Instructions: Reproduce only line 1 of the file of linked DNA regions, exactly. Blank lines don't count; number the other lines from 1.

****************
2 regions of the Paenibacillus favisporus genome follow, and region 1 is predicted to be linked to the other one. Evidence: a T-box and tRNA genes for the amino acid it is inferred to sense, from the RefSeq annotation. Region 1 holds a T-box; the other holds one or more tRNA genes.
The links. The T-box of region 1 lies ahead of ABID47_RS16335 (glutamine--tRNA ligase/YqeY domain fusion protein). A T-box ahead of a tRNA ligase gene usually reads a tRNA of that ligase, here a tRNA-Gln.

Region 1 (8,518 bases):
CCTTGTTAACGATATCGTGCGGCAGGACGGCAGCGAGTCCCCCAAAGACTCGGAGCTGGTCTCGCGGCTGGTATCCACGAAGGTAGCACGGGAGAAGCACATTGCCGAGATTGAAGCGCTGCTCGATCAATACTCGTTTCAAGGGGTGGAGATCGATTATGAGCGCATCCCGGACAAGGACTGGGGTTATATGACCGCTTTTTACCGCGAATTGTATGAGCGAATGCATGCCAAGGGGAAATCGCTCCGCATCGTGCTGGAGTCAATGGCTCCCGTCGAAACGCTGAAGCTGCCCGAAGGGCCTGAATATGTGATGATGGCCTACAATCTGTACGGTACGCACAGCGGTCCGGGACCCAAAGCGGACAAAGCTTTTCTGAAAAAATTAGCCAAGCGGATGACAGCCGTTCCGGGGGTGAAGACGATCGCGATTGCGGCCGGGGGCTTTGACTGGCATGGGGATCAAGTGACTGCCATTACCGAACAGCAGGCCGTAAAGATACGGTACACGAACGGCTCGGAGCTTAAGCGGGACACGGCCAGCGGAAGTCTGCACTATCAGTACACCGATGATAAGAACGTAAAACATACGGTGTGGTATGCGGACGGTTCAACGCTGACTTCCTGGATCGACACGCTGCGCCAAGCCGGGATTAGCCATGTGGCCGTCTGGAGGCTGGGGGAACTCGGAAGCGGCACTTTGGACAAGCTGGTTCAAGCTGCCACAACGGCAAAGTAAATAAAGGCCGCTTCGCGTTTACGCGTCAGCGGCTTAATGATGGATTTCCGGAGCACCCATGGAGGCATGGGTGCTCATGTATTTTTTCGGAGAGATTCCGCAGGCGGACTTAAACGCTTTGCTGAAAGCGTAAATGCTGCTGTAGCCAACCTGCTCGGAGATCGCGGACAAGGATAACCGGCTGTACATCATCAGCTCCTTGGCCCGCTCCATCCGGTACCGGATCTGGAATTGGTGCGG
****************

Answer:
2 regions of the Paenibacillus favisporus genome follow, and region 1 is predicted to be linked to the other one. Evidence: a T-box and tRNA genes for the amino acid it is inferred to sense, from the RefSeq annotation. Region 1 holds a T-box; the other holds one or more tRNA genes.